For over 200 years, the delineation of the land and subsequent colonial settlement throughout Canada has subjugated and removed Indigenous presence from the land. This includes their constructions, tools and laws connected to their harvesting practices.
Along the shorelines of Georgian Bay, this colonial violence continues with settler conservation-regulations and policies that assist to commodify the Bay for tourists and cottagers. This has had a profound effect on Indigenous people’s access to and sovereignty over the water and surrounding landscape, weakening and sometimes severing an important relationship with the land. As such, cabins, docks, drying and smoking structures built by Canada’s Indigenous people during expeditionary hunting and fishing trips have long disappeared from public spaces along the shoreline. These structures are not only intrinsic to the harvesting ritual but also existed as a way to harvest efficiently, access knowledge, connect oneself to culture and establish a sacred connection to land and water. This Indigenous occupation of the land for harvesting as well as their use of nets has produced many conflicts between conservationists and cottagers who worry about the stewardship of the land. For decades, cottagers and sport fishers claim that Indigenous rights interfere with generations of wilderness recreation and diminishing fish stocks, perpetuating harmful stereotypes.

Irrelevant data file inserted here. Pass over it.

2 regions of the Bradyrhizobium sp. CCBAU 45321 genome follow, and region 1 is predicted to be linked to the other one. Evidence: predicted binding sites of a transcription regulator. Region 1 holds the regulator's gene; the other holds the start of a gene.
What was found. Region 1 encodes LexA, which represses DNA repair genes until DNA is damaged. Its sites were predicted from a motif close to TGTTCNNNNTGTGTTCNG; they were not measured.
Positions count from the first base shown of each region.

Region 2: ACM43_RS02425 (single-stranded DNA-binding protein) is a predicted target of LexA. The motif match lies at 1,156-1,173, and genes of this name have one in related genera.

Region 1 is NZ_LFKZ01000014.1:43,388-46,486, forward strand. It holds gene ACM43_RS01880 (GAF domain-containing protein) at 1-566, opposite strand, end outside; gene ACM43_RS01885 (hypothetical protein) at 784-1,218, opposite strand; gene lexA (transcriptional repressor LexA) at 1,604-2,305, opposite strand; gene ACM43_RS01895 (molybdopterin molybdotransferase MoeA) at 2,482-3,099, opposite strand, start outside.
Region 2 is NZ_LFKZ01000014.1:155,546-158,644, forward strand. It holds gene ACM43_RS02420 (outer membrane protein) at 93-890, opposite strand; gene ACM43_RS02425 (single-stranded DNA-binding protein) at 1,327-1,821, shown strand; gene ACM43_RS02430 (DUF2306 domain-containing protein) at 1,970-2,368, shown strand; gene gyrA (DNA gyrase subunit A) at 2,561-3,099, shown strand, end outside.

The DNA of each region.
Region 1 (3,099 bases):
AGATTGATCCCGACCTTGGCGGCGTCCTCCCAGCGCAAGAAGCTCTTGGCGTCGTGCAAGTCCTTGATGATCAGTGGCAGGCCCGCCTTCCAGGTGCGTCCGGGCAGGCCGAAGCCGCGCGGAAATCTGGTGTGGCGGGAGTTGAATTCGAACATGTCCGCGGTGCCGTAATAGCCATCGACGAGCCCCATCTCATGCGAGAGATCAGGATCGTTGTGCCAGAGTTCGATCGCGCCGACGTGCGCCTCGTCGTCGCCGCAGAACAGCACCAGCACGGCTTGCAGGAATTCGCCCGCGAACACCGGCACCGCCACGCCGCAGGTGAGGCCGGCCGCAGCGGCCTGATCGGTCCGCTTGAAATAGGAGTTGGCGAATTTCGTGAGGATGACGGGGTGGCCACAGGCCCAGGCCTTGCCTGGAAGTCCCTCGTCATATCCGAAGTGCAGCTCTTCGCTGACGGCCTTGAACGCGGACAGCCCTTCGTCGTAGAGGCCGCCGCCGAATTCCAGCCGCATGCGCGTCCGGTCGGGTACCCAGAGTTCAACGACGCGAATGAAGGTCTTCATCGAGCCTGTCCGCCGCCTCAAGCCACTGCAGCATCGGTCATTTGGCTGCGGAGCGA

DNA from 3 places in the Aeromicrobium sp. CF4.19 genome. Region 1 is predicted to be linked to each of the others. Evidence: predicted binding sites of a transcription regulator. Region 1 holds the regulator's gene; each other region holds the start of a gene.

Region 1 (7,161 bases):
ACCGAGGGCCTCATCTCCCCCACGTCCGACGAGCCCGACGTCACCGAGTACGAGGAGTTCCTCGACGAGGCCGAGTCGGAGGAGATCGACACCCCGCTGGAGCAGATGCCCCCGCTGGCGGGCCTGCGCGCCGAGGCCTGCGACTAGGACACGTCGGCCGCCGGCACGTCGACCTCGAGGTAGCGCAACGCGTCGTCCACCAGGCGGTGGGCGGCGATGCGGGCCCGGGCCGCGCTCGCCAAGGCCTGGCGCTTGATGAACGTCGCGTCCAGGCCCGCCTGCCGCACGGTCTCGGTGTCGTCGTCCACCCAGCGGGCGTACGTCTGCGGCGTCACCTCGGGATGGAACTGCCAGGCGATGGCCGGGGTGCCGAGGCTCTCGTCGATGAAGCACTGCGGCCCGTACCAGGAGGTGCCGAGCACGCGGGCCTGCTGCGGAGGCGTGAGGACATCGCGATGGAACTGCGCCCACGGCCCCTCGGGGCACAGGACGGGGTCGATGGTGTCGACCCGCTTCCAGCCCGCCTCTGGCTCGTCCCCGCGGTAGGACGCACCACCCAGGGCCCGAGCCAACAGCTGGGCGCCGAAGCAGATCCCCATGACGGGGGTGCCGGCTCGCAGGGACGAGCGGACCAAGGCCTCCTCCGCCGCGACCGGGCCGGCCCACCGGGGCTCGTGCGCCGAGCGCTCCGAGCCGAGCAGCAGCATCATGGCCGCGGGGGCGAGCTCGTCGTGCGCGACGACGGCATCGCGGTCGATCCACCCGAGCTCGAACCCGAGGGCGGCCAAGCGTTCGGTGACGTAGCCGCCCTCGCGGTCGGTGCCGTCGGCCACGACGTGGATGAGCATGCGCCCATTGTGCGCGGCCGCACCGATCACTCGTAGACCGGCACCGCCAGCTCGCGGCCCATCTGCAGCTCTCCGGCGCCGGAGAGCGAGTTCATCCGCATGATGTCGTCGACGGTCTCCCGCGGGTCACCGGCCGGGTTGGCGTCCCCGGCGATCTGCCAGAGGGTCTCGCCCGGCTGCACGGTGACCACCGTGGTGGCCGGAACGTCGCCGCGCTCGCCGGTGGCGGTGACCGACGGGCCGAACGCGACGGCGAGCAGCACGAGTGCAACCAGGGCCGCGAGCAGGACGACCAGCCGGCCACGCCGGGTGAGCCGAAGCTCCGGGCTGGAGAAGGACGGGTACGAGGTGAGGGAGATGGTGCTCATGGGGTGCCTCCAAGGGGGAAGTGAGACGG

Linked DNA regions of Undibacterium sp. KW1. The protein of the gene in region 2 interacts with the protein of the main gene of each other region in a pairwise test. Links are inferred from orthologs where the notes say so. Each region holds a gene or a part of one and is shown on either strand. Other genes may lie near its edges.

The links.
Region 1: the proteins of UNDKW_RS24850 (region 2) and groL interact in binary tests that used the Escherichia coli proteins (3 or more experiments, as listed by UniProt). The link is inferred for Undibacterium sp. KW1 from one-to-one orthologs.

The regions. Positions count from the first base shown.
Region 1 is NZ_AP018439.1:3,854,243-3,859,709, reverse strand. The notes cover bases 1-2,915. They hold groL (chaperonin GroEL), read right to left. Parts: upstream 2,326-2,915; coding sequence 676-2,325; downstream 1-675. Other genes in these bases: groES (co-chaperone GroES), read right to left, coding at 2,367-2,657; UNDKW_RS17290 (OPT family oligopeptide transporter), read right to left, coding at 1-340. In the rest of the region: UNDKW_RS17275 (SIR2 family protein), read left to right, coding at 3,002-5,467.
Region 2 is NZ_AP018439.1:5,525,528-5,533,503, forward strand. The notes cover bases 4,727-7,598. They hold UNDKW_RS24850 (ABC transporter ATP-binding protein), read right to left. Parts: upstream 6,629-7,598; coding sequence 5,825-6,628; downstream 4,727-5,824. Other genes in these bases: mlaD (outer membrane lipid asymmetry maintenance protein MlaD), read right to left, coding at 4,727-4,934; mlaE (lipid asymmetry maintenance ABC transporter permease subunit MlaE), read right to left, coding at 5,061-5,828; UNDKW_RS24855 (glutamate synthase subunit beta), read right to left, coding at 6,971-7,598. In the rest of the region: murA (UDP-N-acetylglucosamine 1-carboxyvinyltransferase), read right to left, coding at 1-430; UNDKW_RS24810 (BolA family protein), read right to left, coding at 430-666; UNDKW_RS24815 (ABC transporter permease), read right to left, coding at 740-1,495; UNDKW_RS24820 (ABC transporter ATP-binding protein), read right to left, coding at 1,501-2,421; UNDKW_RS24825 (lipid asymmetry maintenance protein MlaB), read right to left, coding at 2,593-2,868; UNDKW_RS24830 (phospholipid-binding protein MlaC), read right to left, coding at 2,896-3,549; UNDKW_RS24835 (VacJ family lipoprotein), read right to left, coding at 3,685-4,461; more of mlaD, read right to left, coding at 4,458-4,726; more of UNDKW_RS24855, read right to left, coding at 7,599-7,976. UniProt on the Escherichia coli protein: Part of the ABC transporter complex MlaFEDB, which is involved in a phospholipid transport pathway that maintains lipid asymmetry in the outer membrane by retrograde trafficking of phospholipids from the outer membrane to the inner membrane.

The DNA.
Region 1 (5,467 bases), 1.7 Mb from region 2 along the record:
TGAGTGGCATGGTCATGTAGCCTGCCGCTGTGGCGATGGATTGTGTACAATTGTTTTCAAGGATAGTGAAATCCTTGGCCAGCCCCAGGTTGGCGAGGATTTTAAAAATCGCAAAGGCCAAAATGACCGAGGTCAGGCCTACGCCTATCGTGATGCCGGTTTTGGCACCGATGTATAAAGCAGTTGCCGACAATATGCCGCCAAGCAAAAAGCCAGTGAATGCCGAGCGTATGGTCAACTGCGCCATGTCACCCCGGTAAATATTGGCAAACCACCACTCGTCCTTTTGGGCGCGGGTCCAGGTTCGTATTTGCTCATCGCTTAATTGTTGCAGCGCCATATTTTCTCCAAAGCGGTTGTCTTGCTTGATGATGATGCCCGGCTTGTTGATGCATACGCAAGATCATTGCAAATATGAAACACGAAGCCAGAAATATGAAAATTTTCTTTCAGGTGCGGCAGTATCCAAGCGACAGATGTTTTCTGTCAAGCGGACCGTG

The aim of this research is to draw attention some of the conflicts and challenges Indigenous people face, and in particular, Non-Status and Métis people, when trying to take part in harvesting in the Bay. These classifications of Indigenous people have a particularly fraught relationship with the dispossession of land and harvesting rights since they were never formally recognized by the Federal Government until less than a decade ago. However, their rights remain tenuous since generations live with a profound loss of knowledge linked to their harvesting practices within their communities. Using the format of a graphic novel, I interpret my own experiences and connection to my historic community of the Georgian Bay Métis through a fictional tale of resilience, perseverance, and connection to one’s rights. The novel identifies elements that are in fact necessary and not incidental within the fish harvesting ritual and challenge the need to reaffirm Indigenous rights and visibility in spaces that they have been pushed out of for so long. This story not only serves to acknowledge the difficulties Indigenous people face but also the fears and doubts in exerting the rights gifted to us by our ancestors. people face but also the fears and doubts in exerting the rights gifted to us by our ancestors.